Can we keep infamous Wal-Mart out and let Tesco, Costco etc in, or make a policy that will apply equally to all?
If Wal-Mart has earned a bad reputation, the political hot potato can be kept out of B2C operations even as its B2B stores continue. When Carrefour — which has left India disgusted by the myriad trade bottlenecks it encountered in one State after another — Tesco, Costco etc create the infrastructure necessary to smoothen transfer of food in the country, the likes of Reliance Fresh, Big Bazaar, Bharti Retail etc will be under pressure to create their own structures. Otherwise, customers will move to the foreign retailers who can afford to sell cheaper due to their better infrastructure.

To ensure that the big fish do not gobble up the smaller ones, impose restriction on shops’ minimum floor area so that franchisees of big retail brands are not able to compete with our ubiquitous Gupta Provision Stores. And to take on Made-in-China non-agricultural products, reduce domestic traders’ costs; in particular, work on reducing the rate at which they borrow from the market.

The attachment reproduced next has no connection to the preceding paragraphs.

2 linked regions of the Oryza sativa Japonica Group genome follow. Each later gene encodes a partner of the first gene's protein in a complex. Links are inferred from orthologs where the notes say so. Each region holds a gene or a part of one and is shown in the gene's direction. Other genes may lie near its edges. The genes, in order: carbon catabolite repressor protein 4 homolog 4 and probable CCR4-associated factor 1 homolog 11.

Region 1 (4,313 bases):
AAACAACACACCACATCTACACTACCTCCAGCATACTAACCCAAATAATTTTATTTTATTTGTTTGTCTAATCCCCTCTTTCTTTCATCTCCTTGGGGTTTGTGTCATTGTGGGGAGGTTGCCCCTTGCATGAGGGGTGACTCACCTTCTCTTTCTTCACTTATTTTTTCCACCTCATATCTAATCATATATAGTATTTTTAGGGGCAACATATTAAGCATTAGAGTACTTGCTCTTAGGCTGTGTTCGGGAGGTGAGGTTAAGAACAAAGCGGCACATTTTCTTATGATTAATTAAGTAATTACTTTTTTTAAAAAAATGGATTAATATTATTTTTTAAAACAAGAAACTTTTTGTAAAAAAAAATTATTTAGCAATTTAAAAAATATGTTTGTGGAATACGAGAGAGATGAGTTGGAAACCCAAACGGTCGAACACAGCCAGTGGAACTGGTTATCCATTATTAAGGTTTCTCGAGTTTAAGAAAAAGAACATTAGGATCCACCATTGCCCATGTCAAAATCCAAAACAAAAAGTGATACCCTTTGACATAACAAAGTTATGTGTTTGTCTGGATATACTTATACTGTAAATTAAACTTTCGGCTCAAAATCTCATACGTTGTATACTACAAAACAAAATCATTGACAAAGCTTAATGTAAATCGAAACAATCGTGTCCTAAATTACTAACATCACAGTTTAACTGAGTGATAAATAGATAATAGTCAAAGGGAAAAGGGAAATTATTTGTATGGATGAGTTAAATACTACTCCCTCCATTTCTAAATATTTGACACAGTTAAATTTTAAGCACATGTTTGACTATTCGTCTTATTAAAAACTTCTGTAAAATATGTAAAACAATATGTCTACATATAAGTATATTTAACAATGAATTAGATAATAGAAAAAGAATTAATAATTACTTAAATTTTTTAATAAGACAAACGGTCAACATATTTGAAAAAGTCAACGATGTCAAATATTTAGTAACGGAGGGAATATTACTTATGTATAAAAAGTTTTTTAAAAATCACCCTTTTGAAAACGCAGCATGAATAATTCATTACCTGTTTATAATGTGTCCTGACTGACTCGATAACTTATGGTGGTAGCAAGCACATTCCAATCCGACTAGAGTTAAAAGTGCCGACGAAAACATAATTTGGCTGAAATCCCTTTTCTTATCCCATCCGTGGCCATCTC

On their part, farmers will get used to the Jung-type relaxations and evolve ways to deal with the end consumers directly. It will be easier for Punjab, Haryana, Delhi and western Uttar Pradesh where farmers are rich and also politically influential.

The middlemen will be absorbed by the new market dynamics the way insurance agents adapted to the changed atmosphere after the Life Insurance Corporation no longer had the monopoly.

Finally, the end consumer will have two choices, both of which he deserves: One, take a day out of the month to visit a distant big store, look for parking space, and buy the month’s essentials in bulk. Two, rush to the mom-and-pop store next door for replenishments.
Reproduced after being published in Niti Central.

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Surajit Dasgupta treats no individual, organisation or institution as a holy cow.